Breast Cancer Research and Treatment

, Volume 132, Issue 2, pp 729–739 | Cite as

Pre-diagnosis body mass index and survival after breast cancer in the After Breast Cancer Pooling Project

  • Marilyn L. Kwan
  • Wendy Y. Chen
  • Candyce H. Kroenke
  • Erin K. Weltzien
  • Jeannette M. Beasley
  • Sarah J. Nechuta
  • Elizabeth M. Poole
  • Wei Lu
  • Michelle D. Holmes
  • Charles P. QuesenberryJr.
  • John P. Pierce
  • Xiao Ou Shu
  • Bette J. Caan
Epidemiology

Abstract

Obese and underweight women who develop breast cancer may have poorer survival compared with normal-weight women. However, the optimal weight for best prognosis is still under study. We conducted a prospective investigation of pre-diagnosis body mass index (BMI) and mortality among 14,948 breast cancer patients in the After Breast Cancer Pooling Project. Breast cancer patients diagnosed from 1990 to 2006 with AJCC Stage I–III breast tumors were drawn from four prospective cohorts. Hazard ratios (HR) and 95% confidence intervals (CI) representing the associations of BMI categories (World Health Organization international classifications) with recurrence and mortality were estimated using delayed entry Cox proportional hazards models. Obese (30 to <35 kg/m2), severely obese (35 to <40 kg/m2), and morbidly obese (≥40 kg/m2) were examined. After a mean follow-up of 7.8 years, 2,140 deaths and 2,065 recurrences were documented. Both underweight (HR = 1.59; 95% CI: 1.18, 2.13) and morbidly obese women (HR = 1.81; 95% CI: 1.42, 2.32) had the greatest risk of overall mortality compared with normal weight (18.5–24.9 kg/m2) women. Severe obesity (HR = 1.09; 95% CI: 0.88, 1.36) and obesity (HR = 1.11; 95% CI: 0.97, 1.27) were related to small non-significant increased risks. Overweight (25.0–29.9 kg/m2) was not associated with any excess risk compared with normal weight. Similar associations were found for breast cancer death and non-breast cancer death but not recurrence. Women who were underweight and morbidly obese before breast cancer diagnosis were at the greatest risk of all-cause mortality. Morbidly obese women were also at increased risk of death from breast cancer. These results suggest that degree of obesity confers differential risk on survival.

Keywords

Body mass index Weight Obesity Breast cancer Survival Prognosis Mortality 

Abbreviations

ABCPP

After Breast Cancer Pooling Project

SBCSS

Shanghai Breast Cancer Survival Study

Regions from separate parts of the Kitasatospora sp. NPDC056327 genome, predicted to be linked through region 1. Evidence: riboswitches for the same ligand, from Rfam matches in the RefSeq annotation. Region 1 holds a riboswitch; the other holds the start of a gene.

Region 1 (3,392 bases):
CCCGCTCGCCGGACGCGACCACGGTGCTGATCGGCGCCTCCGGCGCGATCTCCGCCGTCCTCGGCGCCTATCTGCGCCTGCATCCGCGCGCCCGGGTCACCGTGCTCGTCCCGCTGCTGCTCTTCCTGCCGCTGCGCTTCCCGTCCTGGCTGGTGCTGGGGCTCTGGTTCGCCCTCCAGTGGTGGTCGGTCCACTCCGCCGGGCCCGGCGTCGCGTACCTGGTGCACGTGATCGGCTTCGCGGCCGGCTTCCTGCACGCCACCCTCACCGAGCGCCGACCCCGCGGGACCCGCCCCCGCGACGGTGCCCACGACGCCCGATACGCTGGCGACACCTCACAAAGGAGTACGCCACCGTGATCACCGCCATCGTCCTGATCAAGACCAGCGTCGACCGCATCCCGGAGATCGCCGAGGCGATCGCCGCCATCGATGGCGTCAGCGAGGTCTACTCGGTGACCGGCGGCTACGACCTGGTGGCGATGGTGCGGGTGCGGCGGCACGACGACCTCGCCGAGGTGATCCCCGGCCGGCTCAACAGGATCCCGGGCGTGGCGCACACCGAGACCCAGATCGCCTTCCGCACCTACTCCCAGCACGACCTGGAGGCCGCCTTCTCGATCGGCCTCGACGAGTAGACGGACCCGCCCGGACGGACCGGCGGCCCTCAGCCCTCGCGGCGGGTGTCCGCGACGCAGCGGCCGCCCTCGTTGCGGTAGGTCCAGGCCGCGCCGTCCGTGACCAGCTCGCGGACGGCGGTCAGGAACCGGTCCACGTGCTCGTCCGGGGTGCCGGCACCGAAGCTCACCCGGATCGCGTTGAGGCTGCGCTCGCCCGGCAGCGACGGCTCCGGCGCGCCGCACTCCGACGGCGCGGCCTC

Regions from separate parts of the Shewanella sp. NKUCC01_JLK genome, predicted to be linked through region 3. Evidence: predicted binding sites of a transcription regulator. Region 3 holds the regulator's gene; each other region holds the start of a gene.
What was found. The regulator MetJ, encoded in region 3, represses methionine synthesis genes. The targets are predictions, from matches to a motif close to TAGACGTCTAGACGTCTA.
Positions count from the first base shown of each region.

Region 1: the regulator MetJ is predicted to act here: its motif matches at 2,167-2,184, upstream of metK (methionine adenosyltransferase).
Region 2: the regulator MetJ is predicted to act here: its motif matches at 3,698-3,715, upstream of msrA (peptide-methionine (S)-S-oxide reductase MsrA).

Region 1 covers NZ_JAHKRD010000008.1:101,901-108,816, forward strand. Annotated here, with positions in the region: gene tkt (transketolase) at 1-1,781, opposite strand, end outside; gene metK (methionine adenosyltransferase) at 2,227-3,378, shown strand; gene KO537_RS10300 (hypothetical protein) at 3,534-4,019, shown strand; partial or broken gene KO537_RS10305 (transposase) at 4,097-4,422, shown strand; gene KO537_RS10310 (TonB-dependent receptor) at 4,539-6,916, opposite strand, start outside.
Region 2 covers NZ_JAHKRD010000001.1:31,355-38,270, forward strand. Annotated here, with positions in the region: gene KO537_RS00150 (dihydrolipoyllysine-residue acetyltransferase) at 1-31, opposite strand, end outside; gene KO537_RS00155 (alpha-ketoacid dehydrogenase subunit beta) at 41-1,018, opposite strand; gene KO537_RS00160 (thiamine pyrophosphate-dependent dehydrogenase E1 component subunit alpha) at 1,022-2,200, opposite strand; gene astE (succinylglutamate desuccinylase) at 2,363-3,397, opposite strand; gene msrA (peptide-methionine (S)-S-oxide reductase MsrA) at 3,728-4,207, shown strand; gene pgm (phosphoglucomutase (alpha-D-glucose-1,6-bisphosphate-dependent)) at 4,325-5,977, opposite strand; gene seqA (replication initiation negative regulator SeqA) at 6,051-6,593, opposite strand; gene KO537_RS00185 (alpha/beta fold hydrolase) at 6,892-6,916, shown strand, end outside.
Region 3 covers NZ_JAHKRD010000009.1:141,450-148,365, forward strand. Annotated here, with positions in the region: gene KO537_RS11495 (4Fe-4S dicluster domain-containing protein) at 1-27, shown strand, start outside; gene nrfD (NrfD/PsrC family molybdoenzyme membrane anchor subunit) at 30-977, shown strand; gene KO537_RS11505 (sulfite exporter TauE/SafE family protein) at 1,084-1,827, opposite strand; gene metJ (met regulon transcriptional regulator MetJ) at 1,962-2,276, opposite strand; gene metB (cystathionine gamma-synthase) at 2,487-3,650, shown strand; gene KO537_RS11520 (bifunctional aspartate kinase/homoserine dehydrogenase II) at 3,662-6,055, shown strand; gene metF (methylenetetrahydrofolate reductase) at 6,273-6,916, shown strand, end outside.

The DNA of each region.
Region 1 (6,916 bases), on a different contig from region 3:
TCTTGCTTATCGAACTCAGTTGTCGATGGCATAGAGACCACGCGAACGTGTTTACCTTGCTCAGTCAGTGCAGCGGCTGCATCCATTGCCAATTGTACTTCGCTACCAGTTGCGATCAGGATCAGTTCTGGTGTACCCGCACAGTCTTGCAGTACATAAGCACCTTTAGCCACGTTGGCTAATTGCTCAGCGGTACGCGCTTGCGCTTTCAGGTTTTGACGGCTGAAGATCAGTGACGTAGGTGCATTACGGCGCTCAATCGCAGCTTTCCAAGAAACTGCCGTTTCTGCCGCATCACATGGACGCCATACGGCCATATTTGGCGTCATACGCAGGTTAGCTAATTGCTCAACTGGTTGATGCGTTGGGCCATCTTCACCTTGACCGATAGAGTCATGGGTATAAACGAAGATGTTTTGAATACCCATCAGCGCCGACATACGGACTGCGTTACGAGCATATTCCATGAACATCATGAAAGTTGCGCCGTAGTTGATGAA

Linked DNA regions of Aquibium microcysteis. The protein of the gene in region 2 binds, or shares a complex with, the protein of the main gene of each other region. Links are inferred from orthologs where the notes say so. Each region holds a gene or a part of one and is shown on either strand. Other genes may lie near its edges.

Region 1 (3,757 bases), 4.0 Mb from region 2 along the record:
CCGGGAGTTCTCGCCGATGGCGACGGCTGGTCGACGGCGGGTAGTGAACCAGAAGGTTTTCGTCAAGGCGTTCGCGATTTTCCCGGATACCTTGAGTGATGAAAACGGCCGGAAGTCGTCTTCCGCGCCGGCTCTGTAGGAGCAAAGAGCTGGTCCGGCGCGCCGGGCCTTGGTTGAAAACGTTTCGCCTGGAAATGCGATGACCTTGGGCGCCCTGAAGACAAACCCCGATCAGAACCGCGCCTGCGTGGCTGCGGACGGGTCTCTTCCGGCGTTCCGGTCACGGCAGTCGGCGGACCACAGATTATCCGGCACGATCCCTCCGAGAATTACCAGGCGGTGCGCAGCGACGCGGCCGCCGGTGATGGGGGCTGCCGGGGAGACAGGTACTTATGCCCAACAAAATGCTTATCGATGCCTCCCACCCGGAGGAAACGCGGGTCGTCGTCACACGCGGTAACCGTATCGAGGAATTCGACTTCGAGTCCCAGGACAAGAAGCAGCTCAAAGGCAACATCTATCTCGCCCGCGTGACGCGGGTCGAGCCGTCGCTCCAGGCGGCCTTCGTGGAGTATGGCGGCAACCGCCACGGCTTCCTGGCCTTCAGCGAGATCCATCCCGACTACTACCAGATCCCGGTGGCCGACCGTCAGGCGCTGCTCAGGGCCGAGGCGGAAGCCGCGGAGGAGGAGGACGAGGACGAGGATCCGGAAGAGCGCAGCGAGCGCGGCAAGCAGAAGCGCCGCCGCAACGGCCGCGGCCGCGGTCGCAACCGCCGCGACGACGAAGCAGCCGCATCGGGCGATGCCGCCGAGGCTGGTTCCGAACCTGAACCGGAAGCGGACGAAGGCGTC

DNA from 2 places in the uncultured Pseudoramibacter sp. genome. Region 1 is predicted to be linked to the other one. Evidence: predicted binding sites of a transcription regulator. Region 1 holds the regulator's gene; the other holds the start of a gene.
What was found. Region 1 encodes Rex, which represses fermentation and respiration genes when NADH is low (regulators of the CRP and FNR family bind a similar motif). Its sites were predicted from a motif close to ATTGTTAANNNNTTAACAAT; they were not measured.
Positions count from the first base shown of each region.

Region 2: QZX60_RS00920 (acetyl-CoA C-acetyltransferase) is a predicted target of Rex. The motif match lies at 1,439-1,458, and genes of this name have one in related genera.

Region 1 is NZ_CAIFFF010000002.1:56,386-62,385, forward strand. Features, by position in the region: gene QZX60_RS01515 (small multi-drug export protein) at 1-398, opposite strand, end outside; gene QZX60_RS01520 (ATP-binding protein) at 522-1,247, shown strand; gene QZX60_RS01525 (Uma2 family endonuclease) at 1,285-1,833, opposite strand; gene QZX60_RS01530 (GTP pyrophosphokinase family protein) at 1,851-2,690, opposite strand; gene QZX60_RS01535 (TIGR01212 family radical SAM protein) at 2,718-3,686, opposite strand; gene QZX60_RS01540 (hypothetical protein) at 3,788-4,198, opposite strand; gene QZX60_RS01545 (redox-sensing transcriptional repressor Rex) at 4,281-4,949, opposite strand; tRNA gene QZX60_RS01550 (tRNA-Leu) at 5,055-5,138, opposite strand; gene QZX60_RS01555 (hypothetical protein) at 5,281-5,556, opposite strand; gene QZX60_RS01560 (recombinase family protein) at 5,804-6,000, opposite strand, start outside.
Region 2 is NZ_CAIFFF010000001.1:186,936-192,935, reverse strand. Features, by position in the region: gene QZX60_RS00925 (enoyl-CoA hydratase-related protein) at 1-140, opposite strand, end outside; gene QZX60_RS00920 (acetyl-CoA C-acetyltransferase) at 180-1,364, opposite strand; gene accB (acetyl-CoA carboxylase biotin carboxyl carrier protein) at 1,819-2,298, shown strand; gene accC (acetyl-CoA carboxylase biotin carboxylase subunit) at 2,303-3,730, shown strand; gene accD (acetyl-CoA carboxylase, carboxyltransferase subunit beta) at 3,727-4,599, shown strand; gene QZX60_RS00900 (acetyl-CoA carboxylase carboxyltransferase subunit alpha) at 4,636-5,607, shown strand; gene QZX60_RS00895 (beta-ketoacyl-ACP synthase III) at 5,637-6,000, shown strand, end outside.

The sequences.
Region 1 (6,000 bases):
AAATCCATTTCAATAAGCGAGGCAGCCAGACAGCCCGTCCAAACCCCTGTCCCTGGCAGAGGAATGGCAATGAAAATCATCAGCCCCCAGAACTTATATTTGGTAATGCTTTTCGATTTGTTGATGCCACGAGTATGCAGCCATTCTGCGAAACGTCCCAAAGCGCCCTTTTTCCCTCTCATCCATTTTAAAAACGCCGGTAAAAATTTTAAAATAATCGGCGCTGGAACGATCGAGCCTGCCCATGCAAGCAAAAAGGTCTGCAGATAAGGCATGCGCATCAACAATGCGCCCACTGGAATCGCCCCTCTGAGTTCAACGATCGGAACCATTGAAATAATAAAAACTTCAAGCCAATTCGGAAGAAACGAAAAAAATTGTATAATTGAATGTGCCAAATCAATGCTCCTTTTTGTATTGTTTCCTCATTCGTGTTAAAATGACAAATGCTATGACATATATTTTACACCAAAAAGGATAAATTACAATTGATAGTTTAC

LACE

Life After Cancer Epidemiology

WHEL

Women’s Healthy Eating and Living

NHS

Nurses’ Health Study

KPNC

Kaiser Permanente Northern California

IRB

Institutional review board

BMI

Body mass index

MET

Metabolic equivalents

MI

Myocardial infarction

ER

Estrogen receptor

PR

Progesterone receptor

HR

Hazard ratio

CI

Confidence interval

Notes

Acknowledgments

This work was supported by the National Cancer Institute (3R01CA118229-03S1). Funding for each individual cohort participating in the After Breast Cancer Pooling Project is as follows: The SBCSS was supported by the Department of Defense (DAMD 17-02-1-0607) and the National Cancer Institute (R01 CA118229). The WHEL Study was supported by the Susan G. Komen Foundation (#KG100988). The LACE Study was supported by the National Cancer Institute (R01 CA129059). The NHS was supported by the National Cancer Institute (P01 CA87969). We thank Dr. Shannon M. Conroy at the University of Hawaii Cancer Center for her expertise on creating the cubic spline curves.

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Copyright information

© Springer Science+Business Media, LLC. 2011

Authors and Affiliations

  • Marilyn L. Kwan
    • 1
  • Wendy Y. Chen
    • 2
    • 3
  • Candyce H. Kroenke
    • 1
  • Erin K. Weltzien
    • 1
  • Jeannette M. Beasley
    • 4
  • Sarah J. Nechuta
    • 5
  • Elizabeth M. Poole
    • 2
  • Wei Lu
    • 6
  • Michelle D. Holmes
    • 2
  • Charles P. QuesenberryJr.
    • 1
  • John P. Pierce
    • 7
  • Xiao Ou Shu
    • 5
  • Bette J. Caan
    • 1
  1. 1.Division of ResearchKaiser PermanenteOaklandUSA
  2. 2.Channing Laboratory, Department of MedicineBrigham and Women’s Hospital and Harvard Medical SchoolBostonUSA
  3. 3.Department of Medical OncologyDana-Farber Cancer InstituteBostonUSA
  4. 4.Fred Hutchinson Cancer Research CenterSeattleUSA
  5. 5.Division of Epidemiology, Department of MedicineVanderbilt University School of MedicineNashvilleUSA
  6. 6.Shanghai Institute for Preventive MedicineShanghaiChina
  7. 7.Cancer Prevention and Control Program, Moores UCSD Cancer CenterUniversity of California, San DiegoSan DiegoUSA

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